Table of Contents

Sample this book:

Preface [PDF]

Chapter 1 [PDF]

Request an examination copy.

 

TOMORROW: W. Bernard Carlson to be interviewed on The Diane Rehm Show

TheDianeRehmShow.org

W. Bernard Carlson - Corcoran Department of History: University of VirginiaTune into The Diane Rehm Show 11:06 a.m. (ET) for an interview with W. Bernard Carlson, author of Tesla: Inventor of the Electrical Age.

Each week, more than 2.4 million listeners across the country tune in to The Diane Rehm Show, which has grown from a small local morning call-in show on Washington’s WAMU 88.5 to one of public broadcasting’s most-listened-to programs. In 2007 and 2008, the show placed among the top ten most powerful public radio programs, based on its ability to draw listeners to public radio stations. It is the only live call-in talk show on the list.

Diane’s guests include many of the nation’s top newsmakers, journalists and authors. Guests include former president Bill Clinton, General Tommy Franks, Archbishop Desmond Tutu, Julie Andrews and Toni Morrison. Newsweek magazine calls the program one of the most interesting talk shows in the country. The National Journal says Diane is “the class act of the talk radio world.”

Each hour includes dialogue with listeners who call, e-mail, Tweet or post to Facebook to join Diane’s virtual community and take part in a civil exchange of ideas.

To find a station near you in the U.S. that broadcasts The Diane Rehm Show, click here: http://thedianerehmshow.org/stations

For stations outside of the United States, visit NPR Worldwide: http://www.npr.org/templates/stations/stations/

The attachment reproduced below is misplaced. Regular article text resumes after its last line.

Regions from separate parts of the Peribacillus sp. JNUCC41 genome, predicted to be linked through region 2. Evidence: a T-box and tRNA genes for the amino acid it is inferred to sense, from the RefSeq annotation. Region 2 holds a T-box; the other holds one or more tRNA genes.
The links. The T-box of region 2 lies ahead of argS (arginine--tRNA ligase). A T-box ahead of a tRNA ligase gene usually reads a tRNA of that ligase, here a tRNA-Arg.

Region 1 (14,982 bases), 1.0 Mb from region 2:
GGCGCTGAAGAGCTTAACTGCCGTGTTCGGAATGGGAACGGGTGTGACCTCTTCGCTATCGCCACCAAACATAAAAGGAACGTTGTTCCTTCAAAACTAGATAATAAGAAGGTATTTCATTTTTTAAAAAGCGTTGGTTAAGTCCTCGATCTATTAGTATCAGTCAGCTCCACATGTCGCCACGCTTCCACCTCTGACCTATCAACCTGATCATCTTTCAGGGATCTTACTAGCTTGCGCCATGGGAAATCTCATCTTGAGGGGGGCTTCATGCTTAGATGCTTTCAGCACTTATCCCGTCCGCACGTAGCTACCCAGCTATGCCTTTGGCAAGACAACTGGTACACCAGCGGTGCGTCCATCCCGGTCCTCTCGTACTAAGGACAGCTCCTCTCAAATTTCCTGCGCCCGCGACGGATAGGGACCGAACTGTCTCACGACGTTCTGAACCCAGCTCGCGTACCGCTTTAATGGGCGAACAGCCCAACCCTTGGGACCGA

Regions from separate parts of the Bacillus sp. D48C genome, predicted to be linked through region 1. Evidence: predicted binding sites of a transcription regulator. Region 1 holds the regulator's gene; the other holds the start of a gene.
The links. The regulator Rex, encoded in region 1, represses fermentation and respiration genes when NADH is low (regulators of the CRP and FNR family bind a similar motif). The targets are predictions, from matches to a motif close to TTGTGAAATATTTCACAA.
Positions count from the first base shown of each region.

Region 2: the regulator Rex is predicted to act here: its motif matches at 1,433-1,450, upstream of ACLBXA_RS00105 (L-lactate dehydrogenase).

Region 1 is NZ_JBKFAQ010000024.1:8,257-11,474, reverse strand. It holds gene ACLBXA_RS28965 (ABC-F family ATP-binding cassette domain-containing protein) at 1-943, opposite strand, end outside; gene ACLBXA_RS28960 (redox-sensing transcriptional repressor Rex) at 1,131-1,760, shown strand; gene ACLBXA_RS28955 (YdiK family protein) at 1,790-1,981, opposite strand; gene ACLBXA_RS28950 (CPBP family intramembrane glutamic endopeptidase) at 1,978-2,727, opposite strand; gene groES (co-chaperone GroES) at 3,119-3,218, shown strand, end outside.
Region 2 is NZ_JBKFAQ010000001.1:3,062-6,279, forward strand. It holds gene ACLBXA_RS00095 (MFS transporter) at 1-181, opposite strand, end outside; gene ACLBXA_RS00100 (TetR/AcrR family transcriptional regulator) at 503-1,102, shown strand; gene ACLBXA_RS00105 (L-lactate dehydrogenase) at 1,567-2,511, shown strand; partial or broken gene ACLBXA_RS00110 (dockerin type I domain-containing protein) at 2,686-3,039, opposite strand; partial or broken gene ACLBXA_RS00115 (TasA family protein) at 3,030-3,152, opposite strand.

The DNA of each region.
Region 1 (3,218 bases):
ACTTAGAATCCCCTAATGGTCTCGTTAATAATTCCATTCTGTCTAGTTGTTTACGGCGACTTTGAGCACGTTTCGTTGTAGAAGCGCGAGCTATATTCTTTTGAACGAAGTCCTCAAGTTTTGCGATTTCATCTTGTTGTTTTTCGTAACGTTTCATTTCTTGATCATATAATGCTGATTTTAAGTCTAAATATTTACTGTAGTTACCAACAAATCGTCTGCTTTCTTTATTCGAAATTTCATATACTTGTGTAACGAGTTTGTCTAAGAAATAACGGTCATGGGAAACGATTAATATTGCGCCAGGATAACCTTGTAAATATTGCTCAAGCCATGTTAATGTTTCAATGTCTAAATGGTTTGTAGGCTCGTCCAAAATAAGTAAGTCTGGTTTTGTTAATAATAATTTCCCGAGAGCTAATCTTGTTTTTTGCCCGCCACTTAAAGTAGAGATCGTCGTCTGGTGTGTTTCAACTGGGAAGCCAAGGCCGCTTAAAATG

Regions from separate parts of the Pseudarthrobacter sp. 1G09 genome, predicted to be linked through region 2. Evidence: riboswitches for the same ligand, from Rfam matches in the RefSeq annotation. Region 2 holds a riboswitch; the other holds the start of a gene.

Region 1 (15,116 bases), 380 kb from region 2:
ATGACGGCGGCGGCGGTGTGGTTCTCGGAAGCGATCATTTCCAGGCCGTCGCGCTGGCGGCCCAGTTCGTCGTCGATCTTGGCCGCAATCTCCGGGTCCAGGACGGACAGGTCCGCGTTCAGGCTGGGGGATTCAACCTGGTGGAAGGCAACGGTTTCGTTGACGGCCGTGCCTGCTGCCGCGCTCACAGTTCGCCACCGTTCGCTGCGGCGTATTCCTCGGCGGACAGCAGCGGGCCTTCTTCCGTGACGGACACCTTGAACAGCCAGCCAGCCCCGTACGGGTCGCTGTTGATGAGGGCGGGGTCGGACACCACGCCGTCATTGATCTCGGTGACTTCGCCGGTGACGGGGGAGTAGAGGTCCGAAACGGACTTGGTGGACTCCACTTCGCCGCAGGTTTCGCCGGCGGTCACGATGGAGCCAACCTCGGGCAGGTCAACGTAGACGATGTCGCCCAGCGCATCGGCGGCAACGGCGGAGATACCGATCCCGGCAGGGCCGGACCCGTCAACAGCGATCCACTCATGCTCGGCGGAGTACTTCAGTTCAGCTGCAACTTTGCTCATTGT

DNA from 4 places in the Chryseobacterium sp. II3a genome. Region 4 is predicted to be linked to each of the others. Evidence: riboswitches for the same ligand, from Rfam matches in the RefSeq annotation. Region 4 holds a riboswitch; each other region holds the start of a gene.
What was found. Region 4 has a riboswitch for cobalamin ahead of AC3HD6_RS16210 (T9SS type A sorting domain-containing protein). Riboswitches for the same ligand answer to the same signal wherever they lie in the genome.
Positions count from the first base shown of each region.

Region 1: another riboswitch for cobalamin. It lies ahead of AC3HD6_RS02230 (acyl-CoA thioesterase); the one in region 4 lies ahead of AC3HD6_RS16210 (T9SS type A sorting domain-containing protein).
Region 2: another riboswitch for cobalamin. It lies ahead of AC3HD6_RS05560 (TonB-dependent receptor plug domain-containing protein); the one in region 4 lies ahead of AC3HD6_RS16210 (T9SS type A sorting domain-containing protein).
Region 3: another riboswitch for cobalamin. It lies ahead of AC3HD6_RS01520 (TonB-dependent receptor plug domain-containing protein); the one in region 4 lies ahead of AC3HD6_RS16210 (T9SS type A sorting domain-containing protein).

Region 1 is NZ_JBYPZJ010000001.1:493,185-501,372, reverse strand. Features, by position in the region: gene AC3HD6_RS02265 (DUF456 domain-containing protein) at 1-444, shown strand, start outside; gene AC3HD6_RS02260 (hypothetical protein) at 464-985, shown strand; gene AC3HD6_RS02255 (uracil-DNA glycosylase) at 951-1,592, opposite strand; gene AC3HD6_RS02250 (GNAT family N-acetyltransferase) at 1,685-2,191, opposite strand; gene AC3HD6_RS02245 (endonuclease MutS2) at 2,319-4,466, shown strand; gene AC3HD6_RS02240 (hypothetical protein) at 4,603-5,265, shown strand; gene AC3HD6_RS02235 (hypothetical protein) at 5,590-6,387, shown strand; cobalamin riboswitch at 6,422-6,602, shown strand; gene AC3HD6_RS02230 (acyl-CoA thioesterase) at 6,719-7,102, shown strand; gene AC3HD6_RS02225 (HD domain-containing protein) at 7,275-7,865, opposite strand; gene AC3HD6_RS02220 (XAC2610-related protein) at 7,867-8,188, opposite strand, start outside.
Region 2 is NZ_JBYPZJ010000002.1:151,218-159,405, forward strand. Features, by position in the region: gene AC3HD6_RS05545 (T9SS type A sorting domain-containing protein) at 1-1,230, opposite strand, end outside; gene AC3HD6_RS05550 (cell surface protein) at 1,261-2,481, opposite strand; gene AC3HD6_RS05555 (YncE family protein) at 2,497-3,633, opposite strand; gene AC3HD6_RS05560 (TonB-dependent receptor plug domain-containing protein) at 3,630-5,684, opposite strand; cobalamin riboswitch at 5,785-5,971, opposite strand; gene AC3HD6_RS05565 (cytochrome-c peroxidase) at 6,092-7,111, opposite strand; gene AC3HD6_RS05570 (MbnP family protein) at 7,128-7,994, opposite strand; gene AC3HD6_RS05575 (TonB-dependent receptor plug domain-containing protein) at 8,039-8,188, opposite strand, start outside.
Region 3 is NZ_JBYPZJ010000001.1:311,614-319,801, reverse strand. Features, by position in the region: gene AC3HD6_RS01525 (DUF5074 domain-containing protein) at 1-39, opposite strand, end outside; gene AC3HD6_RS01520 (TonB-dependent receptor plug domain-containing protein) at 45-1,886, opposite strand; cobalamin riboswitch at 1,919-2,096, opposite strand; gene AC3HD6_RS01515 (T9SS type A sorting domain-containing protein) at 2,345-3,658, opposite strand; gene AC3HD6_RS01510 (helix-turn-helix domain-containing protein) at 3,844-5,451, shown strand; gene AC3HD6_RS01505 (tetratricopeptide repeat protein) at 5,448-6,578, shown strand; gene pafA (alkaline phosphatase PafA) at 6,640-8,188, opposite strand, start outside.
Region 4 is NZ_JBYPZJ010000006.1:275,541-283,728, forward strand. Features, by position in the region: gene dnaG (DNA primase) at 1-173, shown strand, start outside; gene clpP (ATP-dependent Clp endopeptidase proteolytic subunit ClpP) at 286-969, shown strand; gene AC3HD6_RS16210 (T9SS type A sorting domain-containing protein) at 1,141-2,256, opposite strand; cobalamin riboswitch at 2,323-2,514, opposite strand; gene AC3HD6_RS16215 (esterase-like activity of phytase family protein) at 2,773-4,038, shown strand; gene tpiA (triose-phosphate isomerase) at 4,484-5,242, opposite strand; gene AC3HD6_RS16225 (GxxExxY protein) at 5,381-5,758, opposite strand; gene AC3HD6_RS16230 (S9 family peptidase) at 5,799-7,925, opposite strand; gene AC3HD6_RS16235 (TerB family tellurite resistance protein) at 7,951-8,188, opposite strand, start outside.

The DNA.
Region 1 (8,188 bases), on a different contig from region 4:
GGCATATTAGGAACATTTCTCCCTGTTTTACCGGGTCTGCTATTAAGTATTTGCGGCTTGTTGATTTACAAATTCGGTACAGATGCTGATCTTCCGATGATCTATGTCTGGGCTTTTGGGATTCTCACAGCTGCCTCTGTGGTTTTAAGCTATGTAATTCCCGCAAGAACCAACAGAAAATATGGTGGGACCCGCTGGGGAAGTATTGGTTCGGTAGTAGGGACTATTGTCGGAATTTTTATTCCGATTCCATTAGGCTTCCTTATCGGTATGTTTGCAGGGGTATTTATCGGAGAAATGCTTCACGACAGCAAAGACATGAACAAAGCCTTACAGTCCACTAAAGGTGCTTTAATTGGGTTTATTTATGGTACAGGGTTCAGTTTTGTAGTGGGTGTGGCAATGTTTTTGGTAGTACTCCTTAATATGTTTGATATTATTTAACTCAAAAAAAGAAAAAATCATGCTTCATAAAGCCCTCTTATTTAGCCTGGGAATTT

Look at the W. Bernard Carlson interview information on The Diane Rehm Show website: http://thedianerehmshow.org/shows/2013-07-10/w-bernard-carlson-tesla-inventor-electric-age

Tesla:
Inventor of the Electrical Age

W. Bernard Carlson

Tesla: Inventor of the Electrical Age by W. Bernard CarlsonNikola Tesla was a major contributor to the electrical revolution that transformed daily life at the turn of the twentieth century. His inventions, patents, and theoretical work formed the basis of modern AC electricity, and contributed to the development of radio and television. Like his competitor Thomas Edison, Tesla was one of America’s first celebrity scientists, enjoying the company of New York high society and dazzling the likes of Mark Twain with his electrical demonstrations. An astute self-promoter and gifted showman, he cultivated a public image of the eccentric genius. Even at the end of his life when he was living in poverty, Tesla still attracted reporters to his annual birthday interview, regaling them with claims that he had invented a particle-beam weapon capable of bringing down enemy aircraft.